The collective importance of architecture | by Roberta Chionne

Luis Pedro Silva (© Gilson Fernandes)

What is the state of architecture in Portugal today? It has maintained a substantial degree of precision and rigour but is losing much of its artisanal character, believes architect Luís Pedro Silva, founder of the practice Luís Pedro Silva Arquitecto Lda and a professor at the Porto School of Architecture FAUP since 2000. Among his many projects, the Porto Cruise Terminal – completed in 2015 and clad with a million Portuguese-made three-dimensional ceramic tiles – is one that exemplifies the special relationship between this material and Portugal, where it has been used for more than 500 years. “Today ceramic tile is an ever-present element that is undergoing intense experimentation,” says Silva. “It has enormous dignity as a material that is part of the Portuguese tradition. The challenge now is to diversify products while integrating technologies imported from the fields of chemistry or electronics.”


Mr Silva, could you give us a brief overview of your practice and its design philosophy?

We specialise in architecture projects with a broad sense of spatial organisation, allowing us to integrate and coordinate a wide range of disciplines while at the same time conducting studies, projects and consultancy in various areas of intervention. Specifically, we have a high level of expertise in interconnecting these different scales and disciplines and placing them at the service of design and spatial organisation. Through our strong commitment to research, our practice has gradually developed awareness of the collective importance of architecture, focusing in particular on aspects of an environmental and social nature, which we systematise in order to integrate them into the project space. Along with technical and disciplinary concerns in searching for customised solutions, we work proactively to ensure compliance with deadlines and budgets at all stages of the project and work in close cooperation with the client and the various actors in the project and construction process.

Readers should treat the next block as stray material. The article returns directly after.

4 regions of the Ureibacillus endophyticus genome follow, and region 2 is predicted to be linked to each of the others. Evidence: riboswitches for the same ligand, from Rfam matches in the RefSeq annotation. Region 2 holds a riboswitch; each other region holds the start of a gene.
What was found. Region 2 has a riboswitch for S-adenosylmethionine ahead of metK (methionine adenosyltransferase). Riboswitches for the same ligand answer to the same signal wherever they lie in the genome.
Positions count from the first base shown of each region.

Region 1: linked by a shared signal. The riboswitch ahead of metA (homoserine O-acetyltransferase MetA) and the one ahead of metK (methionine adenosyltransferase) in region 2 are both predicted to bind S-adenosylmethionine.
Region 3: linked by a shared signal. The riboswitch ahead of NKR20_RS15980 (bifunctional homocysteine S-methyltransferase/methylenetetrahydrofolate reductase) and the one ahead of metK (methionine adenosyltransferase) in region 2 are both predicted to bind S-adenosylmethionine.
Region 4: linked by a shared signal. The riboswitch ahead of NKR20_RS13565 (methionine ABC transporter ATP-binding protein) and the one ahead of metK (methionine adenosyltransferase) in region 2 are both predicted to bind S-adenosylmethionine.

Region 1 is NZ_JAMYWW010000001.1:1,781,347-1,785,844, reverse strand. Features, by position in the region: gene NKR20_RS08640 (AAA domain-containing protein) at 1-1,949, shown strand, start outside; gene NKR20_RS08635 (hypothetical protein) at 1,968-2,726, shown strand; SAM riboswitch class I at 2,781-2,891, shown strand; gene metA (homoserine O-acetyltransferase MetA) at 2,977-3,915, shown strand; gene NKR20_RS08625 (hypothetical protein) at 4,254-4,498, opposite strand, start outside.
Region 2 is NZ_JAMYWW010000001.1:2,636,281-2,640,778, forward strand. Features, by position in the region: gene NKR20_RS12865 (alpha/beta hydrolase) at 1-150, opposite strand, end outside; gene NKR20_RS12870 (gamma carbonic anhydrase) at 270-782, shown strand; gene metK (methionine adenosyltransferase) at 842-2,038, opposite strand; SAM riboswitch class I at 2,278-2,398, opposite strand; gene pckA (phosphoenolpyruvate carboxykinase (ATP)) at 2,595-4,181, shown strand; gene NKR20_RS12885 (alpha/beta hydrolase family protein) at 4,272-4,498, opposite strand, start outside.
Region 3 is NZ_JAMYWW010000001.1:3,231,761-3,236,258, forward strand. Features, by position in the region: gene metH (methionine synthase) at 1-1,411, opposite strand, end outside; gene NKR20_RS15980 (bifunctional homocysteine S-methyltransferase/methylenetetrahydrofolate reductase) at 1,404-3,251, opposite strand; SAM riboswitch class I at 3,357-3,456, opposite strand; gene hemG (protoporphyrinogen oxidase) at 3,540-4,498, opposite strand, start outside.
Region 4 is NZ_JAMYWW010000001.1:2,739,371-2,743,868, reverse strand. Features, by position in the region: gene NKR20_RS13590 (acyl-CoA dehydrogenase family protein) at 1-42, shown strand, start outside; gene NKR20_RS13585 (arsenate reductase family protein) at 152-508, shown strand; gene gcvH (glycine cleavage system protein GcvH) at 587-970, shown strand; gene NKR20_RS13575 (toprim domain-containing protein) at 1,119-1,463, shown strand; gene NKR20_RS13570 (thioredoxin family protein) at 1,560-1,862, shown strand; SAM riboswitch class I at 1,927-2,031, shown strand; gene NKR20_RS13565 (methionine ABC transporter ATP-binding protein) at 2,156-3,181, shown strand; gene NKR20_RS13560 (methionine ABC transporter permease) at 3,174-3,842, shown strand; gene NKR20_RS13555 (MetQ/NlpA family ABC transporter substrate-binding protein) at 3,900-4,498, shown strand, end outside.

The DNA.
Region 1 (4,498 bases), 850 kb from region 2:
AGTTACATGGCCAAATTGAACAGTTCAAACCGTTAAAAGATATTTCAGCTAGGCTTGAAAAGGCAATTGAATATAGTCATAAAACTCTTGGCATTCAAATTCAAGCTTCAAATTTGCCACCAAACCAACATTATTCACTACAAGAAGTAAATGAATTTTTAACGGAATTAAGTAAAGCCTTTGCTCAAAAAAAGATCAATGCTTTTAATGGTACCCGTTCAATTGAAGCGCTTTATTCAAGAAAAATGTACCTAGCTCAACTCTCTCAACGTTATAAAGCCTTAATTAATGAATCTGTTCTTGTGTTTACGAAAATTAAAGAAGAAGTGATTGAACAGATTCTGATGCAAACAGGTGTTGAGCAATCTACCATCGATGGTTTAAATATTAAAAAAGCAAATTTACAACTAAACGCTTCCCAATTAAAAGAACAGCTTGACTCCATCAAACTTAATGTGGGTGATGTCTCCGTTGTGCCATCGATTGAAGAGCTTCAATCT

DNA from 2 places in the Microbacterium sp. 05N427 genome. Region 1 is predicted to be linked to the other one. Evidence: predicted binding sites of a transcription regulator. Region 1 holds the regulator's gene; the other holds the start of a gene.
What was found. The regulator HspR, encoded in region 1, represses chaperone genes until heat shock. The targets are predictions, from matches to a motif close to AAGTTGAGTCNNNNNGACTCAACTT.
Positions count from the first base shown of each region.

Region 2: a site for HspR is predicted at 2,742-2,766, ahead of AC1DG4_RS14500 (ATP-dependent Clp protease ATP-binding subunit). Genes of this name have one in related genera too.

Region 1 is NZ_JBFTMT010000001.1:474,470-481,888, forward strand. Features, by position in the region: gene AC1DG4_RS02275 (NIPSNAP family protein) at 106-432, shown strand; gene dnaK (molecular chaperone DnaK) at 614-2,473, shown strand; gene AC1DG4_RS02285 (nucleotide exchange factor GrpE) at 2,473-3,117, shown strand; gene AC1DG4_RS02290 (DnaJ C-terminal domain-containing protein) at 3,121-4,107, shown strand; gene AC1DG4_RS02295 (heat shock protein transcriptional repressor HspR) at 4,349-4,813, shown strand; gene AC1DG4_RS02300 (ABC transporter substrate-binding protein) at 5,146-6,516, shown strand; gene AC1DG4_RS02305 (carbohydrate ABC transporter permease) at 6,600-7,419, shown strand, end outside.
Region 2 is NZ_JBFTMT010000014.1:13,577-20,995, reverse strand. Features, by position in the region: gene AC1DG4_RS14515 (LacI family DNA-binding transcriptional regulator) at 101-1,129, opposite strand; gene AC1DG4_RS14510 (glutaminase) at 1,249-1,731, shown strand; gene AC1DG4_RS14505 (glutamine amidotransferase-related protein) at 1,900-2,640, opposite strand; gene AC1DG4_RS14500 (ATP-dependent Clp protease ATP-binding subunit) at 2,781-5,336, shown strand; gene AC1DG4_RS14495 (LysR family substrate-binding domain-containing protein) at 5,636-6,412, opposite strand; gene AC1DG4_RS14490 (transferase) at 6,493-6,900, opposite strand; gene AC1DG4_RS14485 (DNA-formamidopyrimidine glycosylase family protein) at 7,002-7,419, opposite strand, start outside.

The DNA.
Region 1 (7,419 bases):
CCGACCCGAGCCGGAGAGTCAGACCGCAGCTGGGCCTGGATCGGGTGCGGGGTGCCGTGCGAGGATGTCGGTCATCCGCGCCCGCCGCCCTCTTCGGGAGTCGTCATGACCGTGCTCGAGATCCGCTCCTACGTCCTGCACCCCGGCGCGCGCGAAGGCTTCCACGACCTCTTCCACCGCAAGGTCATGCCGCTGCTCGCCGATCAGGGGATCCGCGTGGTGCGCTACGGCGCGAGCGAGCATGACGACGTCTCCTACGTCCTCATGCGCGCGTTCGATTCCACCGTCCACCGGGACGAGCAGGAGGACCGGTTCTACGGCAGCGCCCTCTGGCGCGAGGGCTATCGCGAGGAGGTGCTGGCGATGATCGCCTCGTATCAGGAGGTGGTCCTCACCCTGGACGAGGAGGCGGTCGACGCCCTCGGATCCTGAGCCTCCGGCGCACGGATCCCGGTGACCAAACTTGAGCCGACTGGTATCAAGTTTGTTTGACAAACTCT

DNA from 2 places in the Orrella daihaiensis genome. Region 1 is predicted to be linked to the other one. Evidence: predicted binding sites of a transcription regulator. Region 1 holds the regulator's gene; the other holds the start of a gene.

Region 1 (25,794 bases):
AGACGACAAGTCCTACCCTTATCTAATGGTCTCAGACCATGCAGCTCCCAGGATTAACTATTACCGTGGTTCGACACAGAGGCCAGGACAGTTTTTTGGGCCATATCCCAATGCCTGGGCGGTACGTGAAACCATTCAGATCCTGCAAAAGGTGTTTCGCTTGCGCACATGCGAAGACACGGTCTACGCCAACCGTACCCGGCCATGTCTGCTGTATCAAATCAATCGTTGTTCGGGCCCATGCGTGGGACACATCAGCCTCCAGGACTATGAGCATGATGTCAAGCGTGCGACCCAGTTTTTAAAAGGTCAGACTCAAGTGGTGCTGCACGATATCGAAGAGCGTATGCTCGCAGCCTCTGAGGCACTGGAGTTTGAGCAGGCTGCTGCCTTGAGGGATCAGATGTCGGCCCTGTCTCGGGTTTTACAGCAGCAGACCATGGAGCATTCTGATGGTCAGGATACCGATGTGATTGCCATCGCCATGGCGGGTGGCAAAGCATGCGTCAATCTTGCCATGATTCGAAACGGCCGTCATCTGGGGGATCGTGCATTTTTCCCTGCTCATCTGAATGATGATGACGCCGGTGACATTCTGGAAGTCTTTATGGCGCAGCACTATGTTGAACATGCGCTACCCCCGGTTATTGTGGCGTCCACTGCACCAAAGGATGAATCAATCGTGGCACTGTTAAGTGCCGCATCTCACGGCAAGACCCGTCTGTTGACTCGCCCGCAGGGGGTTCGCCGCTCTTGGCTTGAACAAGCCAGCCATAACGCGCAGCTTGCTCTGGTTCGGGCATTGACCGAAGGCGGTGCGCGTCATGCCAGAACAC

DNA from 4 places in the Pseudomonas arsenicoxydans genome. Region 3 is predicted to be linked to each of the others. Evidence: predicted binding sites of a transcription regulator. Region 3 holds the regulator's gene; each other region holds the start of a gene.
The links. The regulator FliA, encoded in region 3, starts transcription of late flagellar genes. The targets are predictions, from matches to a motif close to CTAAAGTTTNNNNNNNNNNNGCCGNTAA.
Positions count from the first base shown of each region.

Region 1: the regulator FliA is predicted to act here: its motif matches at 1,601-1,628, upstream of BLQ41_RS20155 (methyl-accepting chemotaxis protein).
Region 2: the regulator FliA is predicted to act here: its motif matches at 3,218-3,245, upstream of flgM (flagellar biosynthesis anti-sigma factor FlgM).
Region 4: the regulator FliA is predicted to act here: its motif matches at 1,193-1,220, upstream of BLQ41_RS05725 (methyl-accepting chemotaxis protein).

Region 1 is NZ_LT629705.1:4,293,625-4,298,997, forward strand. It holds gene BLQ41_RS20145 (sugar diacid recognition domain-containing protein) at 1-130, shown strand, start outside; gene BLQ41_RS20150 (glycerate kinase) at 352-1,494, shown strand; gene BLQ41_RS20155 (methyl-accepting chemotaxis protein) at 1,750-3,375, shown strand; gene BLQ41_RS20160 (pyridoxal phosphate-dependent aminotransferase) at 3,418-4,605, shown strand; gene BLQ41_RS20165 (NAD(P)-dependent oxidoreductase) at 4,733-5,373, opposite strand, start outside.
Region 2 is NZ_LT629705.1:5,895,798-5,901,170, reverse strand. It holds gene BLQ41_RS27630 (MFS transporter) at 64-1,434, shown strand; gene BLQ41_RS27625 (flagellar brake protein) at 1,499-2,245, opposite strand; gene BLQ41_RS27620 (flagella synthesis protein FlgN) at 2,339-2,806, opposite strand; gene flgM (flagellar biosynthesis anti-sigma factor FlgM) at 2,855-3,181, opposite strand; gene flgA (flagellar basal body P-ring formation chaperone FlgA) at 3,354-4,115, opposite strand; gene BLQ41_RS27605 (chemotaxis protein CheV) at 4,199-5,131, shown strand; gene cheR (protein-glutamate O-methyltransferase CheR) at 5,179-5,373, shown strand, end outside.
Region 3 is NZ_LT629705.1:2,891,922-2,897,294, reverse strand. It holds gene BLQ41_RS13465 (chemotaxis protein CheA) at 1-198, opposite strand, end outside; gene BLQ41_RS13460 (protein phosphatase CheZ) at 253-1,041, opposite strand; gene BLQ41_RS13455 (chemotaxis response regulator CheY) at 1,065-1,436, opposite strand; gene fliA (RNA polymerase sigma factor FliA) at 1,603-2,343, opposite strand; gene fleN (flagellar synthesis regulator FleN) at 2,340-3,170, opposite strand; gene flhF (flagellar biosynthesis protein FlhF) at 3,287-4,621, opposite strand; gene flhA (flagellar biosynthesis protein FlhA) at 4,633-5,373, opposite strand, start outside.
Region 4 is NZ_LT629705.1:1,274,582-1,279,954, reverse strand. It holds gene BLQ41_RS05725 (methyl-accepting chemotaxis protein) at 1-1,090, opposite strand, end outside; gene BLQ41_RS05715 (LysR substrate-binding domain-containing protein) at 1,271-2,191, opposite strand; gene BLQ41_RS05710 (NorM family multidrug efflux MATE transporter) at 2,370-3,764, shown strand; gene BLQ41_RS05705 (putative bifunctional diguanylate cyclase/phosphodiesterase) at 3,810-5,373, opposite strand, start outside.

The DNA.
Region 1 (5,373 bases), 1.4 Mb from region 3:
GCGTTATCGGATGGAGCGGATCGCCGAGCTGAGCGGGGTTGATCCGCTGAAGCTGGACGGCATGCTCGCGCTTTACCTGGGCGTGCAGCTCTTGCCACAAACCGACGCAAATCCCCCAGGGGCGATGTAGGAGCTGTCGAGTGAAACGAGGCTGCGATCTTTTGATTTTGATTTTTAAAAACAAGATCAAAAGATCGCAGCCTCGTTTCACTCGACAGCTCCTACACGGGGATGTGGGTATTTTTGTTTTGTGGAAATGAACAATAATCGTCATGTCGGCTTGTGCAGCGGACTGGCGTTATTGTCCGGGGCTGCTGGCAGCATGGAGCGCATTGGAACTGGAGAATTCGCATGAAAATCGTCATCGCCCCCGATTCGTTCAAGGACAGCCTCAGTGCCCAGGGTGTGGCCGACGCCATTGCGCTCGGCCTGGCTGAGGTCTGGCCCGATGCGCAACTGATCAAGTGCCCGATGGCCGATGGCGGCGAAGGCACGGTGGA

What projects do you consider to be most representative of your work and why?

We try to maintain the same philosophy throughout all our projects regardless of their scale and programme. The contest for the Farfetch campus (100,000 m2) involved the same level of commitment as a 40 m2 store we designed for the centre of Porto.


How would you describe contemporary Portuguese architecture?

It seems to me that Portuguese architecture maintains a substantial degree of precision and rigour. I have been working as a professor at FAUP for the last 21 years and I don’t see any less commitment on the part of either students or professors. I believe the large-scale transformations currently in progress pose a risk of increasing standardisation and the gradual disappearance of the true artisans who carry out construction work. That prospect is extremely alarming!


Porto Cruise Terminal Matosinhos
Porto Cruise Terminal, Matosinhos, Portugal (© Fernando Guerra | FG+SG)
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Porto Cruise Terminal, Matosinhos, Portugal (© Fernando Guerra | FG+SG)


What is the current state of the construction industry in Portugal?

The construction industry is facing a very challenging period because it has lost much of its artisanal character. As it becomes increasingly global, it is losing flexibility. It shouldn’t be that way.


Have lifestyle and demands changed in these last few years? How has the Covid pandemic affected architects’ work?

We live in a period of enormous uncertainty and shifting paradigms in almost every field. A time of significant prosperity seems to be followed by a crisis and new opportunities. Covid has merely precipitated the transition. Our practice adapted well to teleworking, but we returned to the office as soon as it was possible. We continue to hold distance meetings digitally.


What role do ceramic tiles play in your projects?

Unlike in the past, ceramic tiles are now widely used and are undergoing intense experimentation. Because Portugal was one of the countries in direct contact with Arab civilisation, these products have been part of the Portuguese tradition for more than 500 years. Ceramic is an extremely durable material that can compete comfortably with more modern surface covering materials while retaining a strong soul and sense of dignity. These aspects are widely visible in the city of Porto. We are still striving to modernise the material’s role in architecture.


What are the main trends in the ceramic industry in Portugal today?

The industry is highly diversified, offering everything from masonry blocks to roofing tiles, bathroom fittings and floor and wall tiles. I believe that the challenge is to diversify products while integrating technologies imported for example from the fields of chemistry and electronics.


In your opinion, what is the difference between Italian ceramic products and the others?

Since Portugal has an abundance of ceramic producer companies with a strong tradition of technology and design, we have never really needed to resort to Italian products. We are already carrying out research into ceramics for use in photovoltaic systems.


December 2021